In other TWD news, I rode the train from Alexandria to Cairo today with a photojournalist from the EU that I’d met in Libya a few weeks back who has spent loads of time in Georgia and the rest of the Caucasus since the 1990s. I asked him what on earth ever happened to the Renny Harlin film I saw being shot in Gori in October 2009 (“Hollywood Comes to Gori”) while we were trading stories about Saakashvilli-stan. He told me that film, initially titled simply Georgia was now completed and was going to come out as Five Days of August. He described how he ended up playing himself in the film and gave me the lowdown on getting an Abkhaz ‘visa‘ and informed me that it’s possible to cross from Zugdidi to Sukhumi, something I was unaware of following the 2008 war-I thought it was probably now only possible from Sochi. He gave me some insight into director Renny Harlin’s motivation to make the film which sounded like it had something to do with growing up in Finland as a Cold War frontline state and the bitter legacy of the 1939-1940 ‘Winter War‘ between the Soviet Union and Finland. Good times. Here is the trailer:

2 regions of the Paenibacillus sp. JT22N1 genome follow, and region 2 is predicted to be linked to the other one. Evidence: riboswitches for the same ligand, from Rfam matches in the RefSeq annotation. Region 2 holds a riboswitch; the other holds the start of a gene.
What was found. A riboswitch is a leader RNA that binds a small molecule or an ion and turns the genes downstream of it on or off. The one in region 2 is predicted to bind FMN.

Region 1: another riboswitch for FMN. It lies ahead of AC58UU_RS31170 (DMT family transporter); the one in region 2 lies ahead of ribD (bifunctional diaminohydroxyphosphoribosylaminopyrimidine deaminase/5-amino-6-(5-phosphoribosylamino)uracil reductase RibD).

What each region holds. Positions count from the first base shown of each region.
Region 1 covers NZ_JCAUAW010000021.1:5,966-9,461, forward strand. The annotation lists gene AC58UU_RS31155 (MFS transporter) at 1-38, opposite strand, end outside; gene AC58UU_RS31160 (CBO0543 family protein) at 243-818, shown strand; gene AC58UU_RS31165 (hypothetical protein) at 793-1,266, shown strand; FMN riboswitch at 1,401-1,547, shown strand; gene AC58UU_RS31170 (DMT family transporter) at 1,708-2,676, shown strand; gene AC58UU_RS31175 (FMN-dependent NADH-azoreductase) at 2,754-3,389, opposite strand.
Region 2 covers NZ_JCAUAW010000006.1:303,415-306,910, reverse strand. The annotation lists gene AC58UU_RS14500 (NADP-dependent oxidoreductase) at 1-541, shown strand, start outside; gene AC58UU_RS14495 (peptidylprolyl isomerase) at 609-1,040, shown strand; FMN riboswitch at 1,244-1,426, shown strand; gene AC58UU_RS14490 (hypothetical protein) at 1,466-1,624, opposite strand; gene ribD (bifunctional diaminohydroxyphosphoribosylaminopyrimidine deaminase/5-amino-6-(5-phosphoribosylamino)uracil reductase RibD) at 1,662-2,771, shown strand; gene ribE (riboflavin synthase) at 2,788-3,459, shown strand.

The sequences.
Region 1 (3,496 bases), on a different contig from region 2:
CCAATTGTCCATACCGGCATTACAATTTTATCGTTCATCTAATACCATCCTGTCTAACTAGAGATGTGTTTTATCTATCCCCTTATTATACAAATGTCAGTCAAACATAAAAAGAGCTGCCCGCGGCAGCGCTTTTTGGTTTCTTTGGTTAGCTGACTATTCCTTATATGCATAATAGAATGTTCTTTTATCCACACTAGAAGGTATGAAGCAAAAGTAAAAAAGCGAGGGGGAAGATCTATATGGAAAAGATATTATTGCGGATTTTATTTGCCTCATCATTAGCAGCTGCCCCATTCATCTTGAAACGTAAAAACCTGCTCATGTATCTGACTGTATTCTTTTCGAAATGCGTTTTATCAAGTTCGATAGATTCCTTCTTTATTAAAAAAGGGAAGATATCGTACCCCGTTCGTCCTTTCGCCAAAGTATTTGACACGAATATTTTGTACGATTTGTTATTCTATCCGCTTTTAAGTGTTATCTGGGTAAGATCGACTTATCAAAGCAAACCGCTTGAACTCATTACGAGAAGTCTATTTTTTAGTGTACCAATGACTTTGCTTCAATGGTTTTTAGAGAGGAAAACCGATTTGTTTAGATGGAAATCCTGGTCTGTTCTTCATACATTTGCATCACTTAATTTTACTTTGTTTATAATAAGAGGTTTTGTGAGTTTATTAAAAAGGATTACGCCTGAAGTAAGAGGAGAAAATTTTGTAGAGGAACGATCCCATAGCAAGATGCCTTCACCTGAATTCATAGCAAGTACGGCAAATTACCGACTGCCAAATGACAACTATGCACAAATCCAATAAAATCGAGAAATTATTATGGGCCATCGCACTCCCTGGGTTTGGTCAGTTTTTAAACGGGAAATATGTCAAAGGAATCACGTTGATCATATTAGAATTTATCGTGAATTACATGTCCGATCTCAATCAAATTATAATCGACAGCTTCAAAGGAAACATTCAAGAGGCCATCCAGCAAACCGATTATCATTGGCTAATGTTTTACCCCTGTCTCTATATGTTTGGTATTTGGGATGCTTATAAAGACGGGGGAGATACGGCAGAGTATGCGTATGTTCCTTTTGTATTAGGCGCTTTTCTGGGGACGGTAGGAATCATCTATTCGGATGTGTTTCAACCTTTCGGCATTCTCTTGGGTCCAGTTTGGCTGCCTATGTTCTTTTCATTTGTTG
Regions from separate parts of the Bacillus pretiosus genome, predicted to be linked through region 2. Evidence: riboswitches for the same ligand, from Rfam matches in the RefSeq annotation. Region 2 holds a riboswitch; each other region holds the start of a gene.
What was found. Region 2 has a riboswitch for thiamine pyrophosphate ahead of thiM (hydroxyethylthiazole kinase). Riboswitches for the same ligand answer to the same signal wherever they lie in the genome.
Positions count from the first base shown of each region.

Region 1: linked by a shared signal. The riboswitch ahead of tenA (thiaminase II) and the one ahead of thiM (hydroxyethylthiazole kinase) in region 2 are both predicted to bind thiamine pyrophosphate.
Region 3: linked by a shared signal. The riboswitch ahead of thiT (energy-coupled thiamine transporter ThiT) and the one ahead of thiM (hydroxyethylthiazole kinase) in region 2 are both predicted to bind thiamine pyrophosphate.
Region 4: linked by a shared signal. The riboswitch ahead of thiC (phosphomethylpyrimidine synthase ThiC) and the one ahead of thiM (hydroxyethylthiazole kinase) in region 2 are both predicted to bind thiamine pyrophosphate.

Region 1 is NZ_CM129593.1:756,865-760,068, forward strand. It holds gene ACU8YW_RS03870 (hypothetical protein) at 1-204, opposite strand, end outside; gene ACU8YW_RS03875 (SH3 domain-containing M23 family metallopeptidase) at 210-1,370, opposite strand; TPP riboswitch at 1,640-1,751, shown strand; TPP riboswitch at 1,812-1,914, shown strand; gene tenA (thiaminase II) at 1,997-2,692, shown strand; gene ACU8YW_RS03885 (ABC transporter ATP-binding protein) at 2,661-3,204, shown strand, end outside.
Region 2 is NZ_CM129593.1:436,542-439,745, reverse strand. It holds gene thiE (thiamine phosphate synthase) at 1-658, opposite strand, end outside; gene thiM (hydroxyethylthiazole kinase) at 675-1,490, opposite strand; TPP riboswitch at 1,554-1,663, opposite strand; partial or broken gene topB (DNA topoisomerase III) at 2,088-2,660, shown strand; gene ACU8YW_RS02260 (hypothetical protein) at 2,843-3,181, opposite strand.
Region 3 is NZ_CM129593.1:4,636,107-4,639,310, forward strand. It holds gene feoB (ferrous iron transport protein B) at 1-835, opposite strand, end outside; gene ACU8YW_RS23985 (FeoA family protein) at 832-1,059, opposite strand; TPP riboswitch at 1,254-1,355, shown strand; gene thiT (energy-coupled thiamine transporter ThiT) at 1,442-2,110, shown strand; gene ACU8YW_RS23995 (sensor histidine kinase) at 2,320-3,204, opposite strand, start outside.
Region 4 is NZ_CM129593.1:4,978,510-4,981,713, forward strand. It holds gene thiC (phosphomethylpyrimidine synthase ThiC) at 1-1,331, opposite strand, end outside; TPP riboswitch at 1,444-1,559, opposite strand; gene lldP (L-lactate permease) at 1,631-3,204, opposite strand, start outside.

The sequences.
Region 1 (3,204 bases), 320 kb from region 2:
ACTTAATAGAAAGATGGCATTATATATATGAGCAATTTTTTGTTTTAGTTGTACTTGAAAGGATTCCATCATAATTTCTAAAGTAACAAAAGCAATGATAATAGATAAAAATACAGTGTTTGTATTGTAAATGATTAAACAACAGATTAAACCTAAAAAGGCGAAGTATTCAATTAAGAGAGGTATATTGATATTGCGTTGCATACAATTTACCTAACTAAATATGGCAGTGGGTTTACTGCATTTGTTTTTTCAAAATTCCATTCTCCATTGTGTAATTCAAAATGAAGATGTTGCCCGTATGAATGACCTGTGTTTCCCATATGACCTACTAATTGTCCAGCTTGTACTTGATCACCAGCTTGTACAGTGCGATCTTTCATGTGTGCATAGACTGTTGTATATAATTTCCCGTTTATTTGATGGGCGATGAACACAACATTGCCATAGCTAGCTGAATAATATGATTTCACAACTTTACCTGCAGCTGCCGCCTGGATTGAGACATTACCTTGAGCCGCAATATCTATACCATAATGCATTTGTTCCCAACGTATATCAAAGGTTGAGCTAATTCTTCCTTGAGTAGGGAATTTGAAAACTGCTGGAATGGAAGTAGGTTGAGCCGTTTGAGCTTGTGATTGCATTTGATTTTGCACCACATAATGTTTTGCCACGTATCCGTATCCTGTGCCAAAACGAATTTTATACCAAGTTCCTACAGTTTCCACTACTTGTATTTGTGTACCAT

In other utterly random Hollywood TWD crossover news, a cool Dutchman who I was hanging out with at the weird al-Wahat journo hotel in Benghazi named Harald Doorbos had a movie made about his adventures in the Balkans back in the day chasing the ghost of Radovan Karadzic called The Hunting Party that starred Richard Gere and Terrence Howard. Here is the trailer for that:

The View From Egypt

March 28th, 2011 No comments

Alexandria- Nothing too, too much to report here from Alex. Just quietly working away on the next issue of Militant Leadership Monitor which is looking to be my best issue yet. Got a serious trick up my sleeve on this one, partly thanks to my own creative ingenuity and partly thanks to a Jamestown colleague who had someone very diligently dig through al-Hayat archives in Beirut-the London-based, pan-Arab newspaper sold around the world- for a sizzler of a story. I’ve hired a lovely, older man here in Alex to do the translation of the 20 year-old masterpieces which I intend to use as unique, pre-internet sources. As the DJs say, digging deep in the crates on this one, should pay off. There is so bloody much going on in these parts, I dare anyone to keep up on it all.